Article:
China’s economy will grow by 3% in 2022, the weakest rate since 1976


The latest figures represent China’s worst growth since a contraction of 1.6 in 1976.


China’s economy grew by 3.0 percent in 2022, official data showed on Tuesday, one of its weakest numbers in 40 years due to the Covid-19 pandemic and a real estate crisis.
Beijing had set itself a target of 5.5 percent, a rate that was already much lower than its 2021 performance, when GDP grew by more than eight percent.

In the fourth quarter, China’s economy grew at an annualized rate of 2.9 percent, compared to 3.9 percent in the third quarter, according to the National Bureau of Statistics (NBS).

The world’s second-largest economy faced historic headwinds as 2022 drew to a close, with exports plummeting last month due to a drop in global demand and rigid health restrictions hampering economic activity.

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Tuesday’s numbers represent China’s worst growth numbers since a contraction of 1.6 in 1976 — the year Mao Zedong died — and excludes 2020, after the coronavirus emerged in Wuhan in late 2019.

China’s industrial production rose 1.3 percent in December from a year ago, according to data released Tuesday, while retail sales contracted 1.8 percent.

Investment in fixed assets rose 5.1 percent last year and the unemployment rate in the cities fell from 5.7 percent in November to 5.5 percent last month.

“The good news is that there are now signs of stabilization as the policy support towards the end of 2022 becomes visible in the relative resilience of infrastructure investment and credit growth,” said Louise Loo, senior economist at Oxford Economics, in a note.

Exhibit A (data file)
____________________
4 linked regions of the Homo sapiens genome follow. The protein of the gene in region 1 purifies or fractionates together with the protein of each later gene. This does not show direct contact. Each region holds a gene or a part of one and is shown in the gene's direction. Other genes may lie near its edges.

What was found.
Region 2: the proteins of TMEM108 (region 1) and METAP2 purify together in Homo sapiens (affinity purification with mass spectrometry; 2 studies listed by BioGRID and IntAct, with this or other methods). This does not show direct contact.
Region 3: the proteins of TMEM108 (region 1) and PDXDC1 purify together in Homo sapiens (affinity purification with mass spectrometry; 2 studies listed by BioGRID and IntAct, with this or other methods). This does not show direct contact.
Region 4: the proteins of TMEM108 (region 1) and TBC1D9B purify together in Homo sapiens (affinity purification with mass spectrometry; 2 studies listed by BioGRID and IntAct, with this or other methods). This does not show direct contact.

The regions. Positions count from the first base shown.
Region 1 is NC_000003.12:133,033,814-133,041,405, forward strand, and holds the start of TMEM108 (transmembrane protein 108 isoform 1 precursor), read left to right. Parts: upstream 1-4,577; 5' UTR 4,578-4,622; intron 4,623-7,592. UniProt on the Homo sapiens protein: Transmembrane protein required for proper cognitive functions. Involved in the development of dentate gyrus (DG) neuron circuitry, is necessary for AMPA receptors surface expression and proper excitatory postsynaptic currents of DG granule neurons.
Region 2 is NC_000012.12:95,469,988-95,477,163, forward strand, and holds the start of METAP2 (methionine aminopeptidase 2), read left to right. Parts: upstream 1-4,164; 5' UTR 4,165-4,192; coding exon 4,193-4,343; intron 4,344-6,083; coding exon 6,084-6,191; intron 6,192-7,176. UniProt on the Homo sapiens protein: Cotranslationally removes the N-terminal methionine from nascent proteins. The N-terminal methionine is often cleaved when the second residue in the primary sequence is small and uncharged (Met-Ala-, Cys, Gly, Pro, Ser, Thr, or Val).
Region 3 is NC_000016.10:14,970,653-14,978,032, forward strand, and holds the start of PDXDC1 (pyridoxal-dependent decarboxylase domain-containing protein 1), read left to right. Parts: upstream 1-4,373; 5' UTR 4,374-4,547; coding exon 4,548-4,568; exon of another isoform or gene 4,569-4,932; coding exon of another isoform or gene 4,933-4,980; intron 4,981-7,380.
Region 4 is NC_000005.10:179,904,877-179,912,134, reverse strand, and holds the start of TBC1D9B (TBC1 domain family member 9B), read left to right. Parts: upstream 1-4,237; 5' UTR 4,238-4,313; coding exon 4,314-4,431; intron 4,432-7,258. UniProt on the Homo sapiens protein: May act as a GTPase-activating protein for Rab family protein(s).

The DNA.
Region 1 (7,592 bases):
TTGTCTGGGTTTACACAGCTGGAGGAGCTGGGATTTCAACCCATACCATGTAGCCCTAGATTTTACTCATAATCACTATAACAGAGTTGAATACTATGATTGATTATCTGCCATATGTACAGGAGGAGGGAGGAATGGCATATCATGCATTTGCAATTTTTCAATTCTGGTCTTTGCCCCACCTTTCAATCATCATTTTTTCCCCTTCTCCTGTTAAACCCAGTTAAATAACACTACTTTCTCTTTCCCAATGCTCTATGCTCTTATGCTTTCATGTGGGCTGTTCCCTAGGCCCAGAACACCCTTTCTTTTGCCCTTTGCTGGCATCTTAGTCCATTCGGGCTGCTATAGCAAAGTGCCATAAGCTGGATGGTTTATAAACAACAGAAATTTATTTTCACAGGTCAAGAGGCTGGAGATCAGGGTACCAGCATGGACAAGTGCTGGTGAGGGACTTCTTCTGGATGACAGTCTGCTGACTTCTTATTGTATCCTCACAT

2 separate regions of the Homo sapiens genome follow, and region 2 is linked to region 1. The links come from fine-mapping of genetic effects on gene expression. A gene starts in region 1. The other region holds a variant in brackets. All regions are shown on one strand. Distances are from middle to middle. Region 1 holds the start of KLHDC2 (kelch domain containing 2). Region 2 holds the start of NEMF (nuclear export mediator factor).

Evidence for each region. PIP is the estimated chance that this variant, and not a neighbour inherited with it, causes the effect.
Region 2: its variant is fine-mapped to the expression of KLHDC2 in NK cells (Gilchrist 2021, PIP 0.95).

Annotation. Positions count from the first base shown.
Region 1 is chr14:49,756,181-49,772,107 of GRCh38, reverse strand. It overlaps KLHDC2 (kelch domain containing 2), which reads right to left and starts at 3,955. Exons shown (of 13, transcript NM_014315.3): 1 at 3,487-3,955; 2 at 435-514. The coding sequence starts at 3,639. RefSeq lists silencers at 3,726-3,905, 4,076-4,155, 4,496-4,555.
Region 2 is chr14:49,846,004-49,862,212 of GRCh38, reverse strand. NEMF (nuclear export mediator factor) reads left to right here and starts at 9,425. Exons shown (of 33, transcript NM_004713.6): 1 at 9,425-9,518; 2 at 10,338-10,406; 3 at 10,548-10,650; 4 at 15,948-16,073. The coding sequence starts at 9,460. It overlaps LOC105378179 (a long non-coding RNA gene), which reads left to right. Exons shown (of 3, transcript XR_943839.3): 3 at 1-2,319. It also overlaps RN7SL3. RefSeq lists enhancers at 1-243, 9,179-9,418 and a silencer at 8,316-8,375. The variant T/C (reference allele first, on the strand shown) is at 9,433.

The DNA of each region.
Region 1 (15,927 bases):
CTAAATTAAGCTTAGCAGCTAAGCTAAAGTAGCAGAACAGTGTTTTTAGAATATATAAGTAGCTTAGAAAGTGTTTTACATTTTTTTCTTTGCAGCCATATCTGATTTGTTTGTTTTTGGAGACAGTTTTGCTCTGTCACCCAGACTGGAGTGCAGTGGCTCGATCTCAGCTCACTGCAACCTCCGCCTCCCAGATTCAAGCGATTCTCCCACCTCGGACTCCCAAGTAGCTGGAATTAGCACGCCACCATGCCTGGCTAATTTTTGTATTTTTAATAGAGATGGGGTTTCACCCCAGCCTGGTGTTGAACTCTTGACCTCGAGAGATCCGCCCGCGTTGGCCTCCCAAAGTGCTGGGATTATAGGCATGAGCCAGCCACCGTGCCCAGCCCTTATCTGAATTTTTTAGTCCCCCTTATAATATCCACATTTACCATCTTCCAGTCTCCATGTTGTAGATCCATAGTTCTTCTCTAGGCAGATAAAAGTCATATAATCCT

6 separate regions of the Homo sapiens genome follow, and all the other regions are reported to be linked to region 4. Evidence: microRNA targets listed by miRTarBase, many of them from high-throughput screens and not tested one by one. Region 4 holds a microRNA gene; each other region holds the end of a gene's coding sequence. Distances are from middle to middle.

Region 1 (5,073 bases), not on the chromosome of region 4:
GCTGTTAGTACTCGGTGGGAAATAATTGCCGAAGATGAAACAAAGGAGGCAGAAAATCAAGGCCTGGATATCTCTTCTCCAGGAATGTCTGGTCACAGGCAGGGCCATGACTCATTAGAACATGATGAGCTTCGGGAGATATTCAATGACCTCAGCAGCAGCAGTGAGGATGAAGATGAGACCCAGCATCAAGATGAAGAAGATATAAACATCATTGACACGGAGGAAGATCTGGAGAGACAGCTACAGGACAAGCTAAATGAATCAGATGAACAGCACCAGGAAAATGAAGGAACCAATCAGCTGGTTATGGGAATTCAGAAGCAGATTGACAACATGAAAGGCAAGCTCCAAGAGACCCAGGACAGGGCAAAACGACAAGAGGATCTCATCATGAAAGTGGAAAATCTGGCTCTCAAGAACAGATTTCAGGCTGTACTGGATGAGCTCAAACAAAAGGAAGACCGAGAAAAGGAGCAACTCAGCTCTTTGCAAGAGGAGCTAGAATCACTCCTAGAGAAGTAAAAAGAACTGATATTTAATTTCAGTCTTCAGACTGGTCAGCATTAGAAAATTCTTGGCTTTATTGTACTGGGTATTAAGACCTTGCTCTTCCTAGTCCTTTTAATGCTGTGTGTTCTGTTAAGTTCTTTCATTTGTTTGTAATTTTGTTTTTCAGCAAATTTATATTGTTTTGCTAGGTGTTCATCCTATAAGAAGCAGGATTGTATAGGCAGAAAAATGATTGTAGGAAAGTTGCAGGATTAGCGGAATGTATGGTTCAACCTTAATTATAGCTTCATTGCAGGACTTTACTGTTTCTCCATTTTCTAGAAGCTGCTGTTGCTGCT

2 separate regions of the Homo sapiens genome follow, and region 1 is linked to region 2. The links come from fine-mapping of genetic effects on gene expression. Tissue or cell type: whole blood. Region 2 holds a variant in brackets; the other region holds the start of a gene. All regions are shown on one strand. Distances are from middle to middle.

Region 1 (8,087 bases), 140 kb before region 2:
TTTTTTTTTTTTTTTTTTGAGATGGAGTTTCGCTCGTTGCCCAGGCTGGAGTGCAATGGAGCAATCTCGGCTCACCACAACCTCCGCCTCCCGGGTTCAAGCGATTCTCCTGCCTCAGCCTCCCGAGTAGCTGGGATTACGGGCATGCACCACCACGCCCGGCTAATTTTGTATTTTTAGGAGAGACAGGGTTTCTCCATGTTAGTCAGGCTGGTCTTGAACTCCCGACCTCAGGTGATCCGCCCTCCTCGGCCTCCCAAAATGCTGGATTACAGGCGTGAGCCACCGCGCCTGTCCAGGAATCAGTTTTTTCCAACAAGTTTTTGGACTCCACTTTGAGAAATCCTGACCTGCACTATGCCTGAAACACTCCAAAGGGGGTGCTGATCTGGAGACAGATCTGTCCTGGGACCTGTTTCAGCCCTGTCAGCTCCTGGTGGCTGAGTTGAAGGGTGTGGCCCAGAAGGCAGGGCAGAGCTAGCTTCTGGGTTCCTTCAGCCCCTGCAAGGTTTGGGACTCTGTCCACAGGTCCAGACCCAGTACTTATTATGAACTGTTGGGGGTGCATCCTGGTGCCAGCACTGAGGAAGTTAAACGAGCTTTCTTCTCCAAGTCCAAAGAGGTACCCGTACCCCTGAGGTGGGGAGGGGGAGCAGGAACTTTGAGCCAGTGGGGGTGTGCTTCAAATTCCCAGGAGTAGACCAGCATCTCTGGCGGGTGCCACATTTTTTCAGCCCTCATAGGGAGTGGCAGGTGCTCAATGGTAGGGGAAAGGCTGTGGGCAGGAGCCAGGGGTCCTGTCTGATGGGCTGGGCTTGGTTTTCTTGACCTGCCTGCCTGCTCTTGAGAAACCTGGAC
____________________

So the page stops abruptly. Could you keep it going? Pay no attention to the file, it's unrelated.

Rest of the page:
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– ‘Zero-Covid’ deleted –

China’s economic woes last year had reverberations in a global supply chain that was already struggling with declining demand.

Strict lockdowns, quarantines and mandatory mass testing led to the abrupt closure of manufacturing facilities and businesses in major hubs, including Zhengzhou, home to the world’s largest iPhone factory.

Beijing abruptly eased pandemic restrictions in December following some of its biggest protests in years.

The World Bank has predicted China’s GDP will rebound to 4.3 percent in 2023 — still below expectations.

And the country continues to battle a wave of Covid cases that has overwhelmed its hospitals and medical staff.

The problems in the real estate sector are also still weighing on growth.

This sector, which together with construction accounts for more than a quarter of China’s GDP, has been hit hard since Beijing began cracking down on excessive lending and rampant speculation in 2020.

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The tightening of regulations marked the beginning of financial worries for Evergrande, the former Chinese number one in real estate now strangled by massive debt.

Property sales have since fallen in many cities and many developers are struggling to survive.

But the government seems to be taking a more conciliatory approach to revitalizing this key sector.

Measures were announced in November to promote “stable and healthy” development, including credit support for indebted developers and deferred loan assistance for homebuyers.

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